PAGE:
“What?” Suki asked her confused.

“She’s been trying to push him away since we came here,” the earthbender explained. Zuko’s eyes widened in realisation.

“She must have known this would happen!” he said. Azula looked at him confused.

“How could she have known?”

“The white flames,” Katara’s eyes widened in realisation. “She can’t just see the past, she can see the future too.” Zuko nodded grimly before turning to his sister.

“Lia has this…ability,” he explained haltingly. It was only now that he realised that since the war had ended, Lia hadn’t mentioned any visions she might have had. “Sometimes she catches glimpses of the future. But they are usually too jumbled for her to make more than vague hints out of them.”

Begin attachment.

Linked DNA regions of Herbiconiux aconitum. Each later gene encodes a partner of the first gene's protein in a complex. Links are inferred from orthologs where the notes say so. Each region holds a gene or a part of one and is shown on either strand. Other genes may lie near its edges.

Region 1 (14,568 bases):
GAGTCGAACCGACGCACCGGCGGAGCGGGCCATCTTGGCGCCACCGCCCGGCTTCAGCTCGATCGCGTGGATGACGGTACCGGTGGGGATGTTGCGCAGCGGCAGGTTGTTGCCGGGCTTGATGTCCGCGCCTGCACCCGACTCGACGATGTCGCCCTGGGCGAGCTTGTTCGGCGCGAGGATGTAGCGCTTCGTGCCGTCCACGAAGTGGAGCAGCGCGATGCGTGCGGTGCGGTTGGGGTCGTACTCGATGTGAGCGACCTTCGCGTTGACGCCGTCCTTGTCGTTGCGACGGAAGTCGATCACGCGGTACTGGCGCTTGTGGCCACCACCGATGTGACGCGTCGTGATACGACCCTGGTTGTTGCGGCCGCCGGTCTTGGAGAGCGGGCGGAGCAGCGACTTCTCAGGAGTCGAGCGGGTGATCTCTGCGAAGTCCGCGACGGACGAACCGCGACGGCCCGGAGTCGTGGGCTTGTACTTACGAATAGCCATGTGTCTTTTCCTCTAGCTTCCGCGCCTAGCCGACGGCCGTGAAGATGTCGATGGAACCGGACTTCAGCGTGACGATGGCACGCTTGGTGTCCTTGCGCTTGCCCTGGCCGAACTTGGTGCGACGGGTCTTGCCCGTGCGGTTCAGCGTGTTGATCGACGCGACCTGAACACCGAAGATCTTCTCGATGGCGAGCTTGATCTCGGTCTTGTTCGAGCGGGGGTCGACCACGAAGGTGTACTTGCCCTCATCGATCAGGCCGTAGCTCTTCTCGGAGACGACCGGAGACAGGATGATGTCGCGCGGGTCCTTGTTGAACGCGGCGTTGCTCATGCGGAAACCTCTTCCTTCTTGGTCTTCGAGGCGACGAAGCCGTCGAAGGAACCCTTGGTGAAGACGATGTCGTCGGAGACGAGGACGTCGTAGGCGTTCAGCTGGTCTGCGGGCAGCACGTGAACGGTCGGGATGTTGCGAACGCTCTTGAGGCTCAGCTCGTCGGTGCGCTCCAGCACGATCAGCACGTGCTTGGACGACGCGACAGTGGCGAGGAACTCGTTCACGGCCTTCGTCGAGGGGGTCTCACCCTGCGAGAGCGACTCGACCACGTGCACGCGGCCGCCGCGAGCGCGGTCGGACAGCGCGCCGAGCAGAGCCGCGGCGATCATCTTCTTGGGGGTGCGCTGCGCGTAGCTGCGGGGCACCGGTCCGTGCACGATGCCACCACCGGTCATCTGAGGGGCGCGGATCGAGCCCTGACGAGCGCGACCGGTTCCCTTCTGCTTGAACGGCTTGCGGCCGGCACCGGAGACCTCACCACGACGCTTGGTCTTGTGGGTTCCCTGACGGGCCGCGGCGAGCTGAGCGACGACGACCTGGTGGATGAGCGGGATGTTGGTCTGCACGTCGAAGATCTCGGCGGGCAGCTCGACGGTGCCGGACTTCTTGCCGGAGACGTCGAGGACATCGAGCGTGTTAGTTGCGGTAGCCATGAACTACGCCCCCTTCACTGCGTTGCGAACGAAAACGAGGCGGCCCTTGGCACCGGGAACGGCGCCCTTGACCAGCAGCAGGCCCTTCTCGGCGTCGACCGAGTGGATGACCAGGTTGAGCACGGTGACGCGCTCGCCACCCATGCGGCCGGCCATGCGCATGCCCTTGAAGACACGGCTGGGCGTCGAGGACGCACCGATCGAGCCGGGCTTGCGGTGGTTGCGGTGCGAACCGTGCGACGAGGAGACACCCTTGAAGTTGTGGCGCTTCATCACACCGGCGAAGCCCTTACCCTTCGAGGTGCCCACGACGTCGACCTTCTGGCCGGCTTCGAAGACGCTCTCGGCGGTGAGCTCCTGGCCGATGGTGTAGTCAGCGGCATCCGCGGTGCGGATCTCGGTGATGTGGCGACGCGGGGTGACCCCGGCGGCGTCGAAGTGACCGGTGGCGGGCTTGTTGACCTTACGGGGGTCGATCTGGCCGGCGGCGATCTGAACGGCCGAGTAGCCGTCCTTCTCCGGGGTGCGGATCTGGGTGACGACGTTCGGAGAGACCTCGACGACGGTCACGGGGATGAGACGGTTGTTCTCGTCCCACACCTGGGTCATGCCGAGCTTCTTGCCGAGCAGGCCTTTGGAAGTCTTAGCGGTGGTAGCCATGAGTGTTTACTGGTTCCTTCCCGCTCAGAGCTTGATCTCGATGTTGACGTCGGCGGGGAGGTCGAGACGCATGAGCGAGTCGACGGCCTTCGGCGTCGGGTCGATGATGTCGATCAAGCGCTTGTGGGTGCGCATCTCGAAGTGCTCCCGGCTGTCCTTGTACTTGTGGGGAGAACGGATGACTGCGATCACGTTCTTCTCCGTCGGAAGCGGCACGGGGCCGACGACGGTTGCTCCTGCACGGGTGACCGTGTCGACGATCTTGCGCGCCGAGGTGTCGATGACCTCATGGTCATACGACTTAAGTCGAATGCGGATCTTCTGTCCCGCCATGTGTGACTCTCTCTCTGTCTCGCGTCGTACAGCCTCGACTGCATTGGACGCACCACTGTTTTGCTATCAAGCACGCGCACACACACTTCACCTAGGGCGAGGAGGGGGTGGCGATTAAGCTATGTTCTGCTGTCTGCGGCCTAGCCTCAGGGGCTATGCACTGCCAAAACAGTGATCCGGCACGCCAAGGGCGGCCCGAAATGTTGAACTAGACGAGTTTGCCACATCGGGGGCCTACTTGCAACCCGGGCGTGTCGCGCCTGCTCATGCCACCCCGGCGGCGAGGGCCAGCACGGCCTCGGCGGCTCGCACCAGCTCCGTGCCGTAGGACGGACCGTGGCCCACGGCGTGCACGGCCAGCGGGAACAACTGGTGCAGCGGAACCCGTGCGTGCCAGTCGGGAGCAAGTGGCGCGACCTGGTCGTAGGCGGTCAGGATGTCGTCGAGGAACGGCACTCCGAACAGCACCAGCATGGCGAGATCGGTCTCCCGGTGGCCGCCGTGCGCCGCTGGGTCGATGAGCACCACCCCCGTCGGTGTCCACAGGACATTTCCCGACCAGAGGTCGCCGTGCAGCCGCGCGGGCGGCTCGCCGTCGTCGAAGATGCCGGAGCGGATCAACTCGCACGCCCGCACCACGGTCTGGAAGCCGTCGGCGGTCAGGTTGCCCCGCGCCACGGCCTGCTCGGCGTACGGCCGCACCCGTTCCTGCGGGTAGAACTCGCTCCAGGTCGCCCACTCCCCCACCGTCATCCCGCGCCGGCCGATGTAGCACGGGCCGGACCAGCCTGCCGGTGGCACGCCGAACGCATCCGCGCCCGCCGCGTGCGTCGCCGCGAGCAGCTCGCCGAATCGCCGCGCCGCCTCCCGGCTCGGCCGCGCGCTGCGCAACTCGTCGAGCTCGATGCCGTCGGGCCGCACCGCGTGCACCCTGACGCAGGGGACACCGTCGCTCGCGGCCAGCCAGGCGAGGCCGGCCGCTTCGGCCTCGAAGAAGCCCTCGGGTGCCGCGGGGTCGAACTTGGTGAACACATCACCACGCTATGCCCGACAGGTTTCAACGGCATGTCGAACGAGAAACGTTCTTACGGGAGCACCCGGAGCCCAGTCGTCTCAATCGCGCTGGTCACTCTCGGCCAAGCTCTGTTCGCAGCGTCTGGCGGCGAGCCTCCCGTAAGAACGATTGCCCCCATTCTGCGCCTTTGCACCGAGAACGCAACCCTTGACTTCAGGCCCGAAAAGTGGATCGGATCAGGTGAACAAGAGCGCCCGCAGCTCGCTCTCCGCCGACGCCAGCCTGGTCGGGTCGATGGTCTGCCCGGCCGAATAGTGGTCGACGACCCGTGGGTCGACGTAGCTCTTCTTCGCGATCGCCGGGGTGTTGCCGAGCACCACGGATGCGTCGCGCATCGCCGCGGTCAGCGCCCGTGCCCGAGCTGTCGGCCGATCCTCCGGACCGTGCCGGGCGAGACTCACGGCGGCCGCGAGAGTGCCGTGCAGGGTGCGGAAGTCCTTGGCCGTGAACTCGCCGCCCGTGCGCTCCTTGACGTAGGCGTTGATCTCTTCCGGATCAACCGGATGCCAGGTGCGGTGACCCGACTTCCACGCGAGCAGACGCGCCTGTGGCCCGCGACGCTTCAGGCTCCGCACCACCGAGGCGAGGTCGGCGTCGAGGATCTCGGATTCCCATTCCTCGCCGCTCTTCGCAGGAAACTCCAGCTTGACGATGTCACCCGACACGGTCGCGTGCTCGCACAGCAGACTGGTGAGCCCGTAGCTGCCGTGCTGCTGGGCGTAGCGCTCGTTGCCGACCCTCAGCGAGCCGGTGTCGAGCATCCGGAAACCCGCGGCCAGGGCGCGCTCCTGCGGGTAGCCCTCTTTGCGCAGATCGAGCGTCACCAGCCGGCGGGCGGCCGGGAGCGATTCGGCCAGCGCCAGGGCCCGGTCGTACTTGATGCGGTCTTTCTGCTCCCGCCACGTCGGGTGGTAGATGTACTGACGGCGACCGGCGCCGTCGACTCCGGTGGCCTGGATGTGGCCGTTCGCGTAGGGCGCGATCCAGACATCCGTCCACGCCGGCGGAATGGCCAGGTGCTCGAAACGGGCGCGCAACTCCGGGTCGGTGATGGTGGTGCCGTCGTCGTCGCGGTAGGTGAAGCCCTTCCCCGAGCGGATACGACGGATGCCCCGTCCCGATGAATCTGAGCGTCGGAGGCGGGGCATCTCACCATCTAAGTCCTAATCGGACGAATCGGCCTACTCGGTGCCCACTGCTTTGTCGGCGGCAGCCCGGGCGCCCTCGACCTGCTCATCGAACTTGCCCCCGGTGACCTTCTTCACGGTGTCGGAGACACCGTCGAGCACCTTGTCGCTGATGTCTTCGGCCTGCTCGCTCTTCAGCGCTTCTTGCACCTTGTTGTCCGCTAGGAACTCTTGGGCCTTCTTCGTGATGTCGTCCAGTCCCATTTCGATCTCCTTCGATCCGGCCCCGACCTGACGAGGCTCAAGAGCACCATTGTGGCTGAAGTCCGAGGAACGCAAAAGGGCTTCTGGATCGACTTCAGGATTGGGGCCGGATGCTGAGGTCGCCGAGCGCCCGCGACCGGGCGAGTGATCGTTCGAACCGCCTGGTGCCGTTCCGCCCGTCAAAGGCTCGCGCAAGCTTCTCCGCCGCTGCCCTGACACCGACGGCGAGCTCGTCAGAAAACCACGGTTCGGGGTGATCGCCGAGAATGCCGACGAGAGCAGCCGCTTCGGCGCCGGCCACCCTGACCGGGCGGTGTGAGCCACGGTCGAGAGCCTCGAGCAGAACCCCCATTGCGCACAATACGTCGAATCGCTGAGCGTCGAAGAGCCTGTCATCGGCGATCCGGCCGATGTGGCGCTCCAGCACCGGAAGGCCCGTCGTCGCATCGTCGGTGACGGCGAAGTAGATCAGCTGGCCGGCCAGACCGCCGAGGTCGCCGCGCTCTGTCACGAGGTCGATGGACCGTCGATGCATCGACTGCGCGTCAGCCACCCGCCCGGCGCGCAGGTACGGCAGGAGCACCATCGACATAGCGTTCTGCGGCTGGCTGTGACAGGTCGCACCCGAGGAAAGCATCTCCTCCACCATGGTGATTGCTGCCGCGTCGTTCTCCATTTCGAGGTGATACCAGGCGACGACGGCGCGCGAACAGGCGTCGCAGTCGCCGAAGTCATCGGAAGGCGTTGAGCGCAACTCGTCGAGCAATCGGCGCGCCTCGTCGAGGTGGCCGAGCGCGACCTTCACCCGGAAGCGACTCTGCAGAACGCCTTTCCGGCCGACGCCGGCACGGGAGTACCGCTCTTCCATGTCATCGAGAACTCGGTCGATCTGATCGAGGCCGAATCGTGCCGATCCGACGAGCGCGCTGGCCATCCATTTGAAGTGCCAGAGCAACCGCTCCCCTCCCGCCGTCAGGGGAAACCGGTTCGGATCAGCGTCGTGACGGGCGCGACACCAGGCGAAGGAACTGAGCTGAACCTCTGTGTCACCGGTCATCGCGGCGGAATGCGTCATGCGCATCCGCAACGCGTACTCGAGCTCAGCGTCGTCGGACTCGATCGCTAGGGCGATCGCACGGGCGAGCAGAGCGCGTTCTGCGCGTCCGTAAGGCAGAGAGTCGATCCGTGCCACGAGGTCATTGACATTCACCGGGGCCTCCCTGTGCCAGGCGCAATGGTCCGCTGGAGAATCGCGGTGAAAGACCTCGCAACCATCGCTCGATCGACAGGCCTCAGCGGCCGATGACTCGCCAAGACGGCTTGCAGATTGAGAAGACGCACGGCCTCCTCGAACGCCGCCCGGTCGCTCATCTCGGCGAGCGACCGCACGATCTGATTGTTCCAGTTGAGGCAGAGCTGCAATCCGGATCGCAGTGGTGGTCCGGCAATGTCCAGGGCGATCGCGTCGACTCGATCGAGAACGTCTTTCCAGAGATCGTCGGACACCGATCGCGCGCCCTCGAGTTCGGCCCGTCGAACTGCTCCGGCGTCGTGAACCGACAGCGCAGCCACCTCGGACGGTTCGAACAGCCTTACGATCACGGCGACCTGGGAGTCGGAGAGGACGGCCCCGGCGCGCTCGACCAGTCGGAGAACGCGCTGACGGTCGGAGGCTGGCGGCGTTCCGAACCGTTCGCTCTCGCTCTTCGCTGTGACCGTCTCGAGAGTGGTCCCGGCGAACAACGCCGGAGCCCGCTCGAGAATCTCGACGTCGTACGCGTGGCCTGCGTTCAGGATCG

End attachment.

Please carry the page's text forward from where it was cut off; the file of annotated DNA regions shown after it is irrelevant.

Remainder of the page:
“Unless she saw the vision more than once,” Ao said. The others turned to him, hoping for answers. He shook his head. “She doesn’t like talking about it. It’s not a very pleasant ability to have, even if it can be useful. I only knew she had visions because one came to her once when we were travelling together.”

 

Any more speculation was cut off by a sudden spike of energy. A slow hum built, just at the edge of their hearing range. The Avatar Spirit was finally awake. It looked more like a cloud of energy, amorphous and ever-shifting than anything they had ever seen before. It stretched leisurely over the battlefield, covering it and smothering the flames in the process. By the time it had reached the enemy lines, with only a few desperate attacks trying to halt its advance to no effect, the hum had become a roar. The Avatar Spirit seemed to rise up for a moment, as if it was measuring up its opponents, before descending to them, stretching to cover the entire battlefield for a few short moments.